Compression Testing in Concrete SpecimensBasic laboratory testing

Compression testing in concrete specimens

Nowadays reinforced concrete is the most popular building material, as it presents the following main advantages when compared to others:

  • It is economical. The materials (water - aggregates - cement) are inexpensive and easily procured. Also, generally maintenance is not required.

  • It is workable and manageable. Fresh concrete can be adjusted in any form of formwork and cover practically every architectural requirement.

  • It is resistant to mechanical damage and fire.

  • It is deal for monolithic constructions (without joints), which as multiply statically indefinite, they have large margins of strength and security, particularly under seismic actions.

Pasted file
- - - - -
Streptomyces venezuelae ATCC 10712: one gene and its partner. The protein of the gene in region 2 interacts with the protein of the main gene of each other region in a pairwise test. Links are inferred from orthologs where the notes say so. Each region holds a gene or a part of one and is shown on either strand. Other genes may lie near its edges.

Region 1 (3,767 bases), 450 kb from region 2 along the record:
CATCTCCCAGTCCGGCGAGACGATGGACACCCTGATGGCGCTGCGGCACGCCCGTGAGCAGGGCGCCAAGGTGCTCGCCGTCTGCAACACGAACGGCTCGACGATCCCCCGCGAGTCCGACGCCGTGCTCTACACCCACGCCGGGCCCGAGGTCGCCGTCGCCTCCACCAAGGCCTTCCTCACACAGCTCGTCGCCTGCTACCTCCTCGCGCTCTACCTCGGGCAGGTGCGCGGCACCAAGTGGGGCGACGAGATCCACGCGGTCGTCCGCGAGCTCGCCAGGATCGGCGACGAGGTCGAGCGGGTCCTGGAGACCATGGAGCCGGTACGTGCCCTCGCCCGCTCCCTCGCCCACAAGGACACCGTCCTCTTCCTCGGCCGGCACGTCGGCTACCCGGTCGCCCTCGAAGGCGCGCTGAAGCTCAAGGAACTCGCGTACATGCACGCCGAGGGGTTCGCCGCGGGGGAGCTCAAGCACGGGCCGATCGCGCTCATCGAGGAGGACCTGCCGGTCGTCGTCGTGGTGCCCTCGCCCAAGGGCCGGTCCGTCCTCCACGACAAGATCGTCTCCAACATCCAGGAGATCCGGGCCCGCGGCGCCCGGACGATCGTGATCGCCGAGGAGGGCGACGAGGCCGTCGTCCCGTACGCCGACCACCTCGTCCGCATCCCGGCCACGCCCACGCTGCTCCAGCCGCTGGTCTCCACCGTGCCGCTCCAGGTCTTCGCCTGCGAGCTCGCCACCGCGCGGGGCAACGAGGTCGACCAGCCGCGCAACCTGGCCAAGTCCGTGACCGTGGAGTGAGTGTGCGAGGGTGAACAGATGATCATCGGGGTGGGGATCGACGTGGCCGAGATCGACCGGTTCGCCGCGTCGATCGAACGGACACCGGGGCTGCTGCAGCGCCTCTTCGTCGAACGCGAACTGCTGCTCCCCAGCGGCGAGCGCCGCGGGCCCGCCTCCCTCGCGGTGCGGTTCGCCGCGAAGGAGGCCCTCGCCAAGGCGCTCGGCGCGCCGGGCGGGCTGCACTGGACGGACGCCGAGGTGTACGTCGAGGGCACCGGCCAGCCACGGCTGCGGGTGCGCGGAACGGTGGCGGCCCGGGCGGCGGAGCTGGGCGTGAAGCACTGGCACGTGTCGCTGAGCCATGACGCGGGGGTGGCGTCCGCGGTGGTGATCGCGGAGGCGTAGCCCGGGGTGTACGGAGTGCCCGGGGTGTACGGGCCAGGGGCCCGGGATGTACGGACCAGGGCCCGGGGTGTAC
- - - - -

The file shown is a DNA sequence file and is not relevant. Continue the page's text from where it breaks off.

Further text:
AutoconThe most important property of concrete is its compressive strength. Concrete, even unreinforced, develops high compressive strength, which explains the extensive use of the particular material in construction. The uniaxial compressive strength of concrete is measured at 28 days, either on cylindrical specimens of diameter 150mm and height 300mm, or on cubic samples of edge 150mm, according to the provisions of Regulation of Concrete Technology.

So, the laboratory testing of concrete specimens is not only necessary but also very useful, due to the results obtained. In a few words, the laboratory test in which the concrete specimens received, during the concreting (or during the production of concrete) of fresh concrete with suitable patterns, are compressed by an appropriate device ("press"), until their fracture in order to determine their resistance and to draw conclusions about the construction’s strength in general.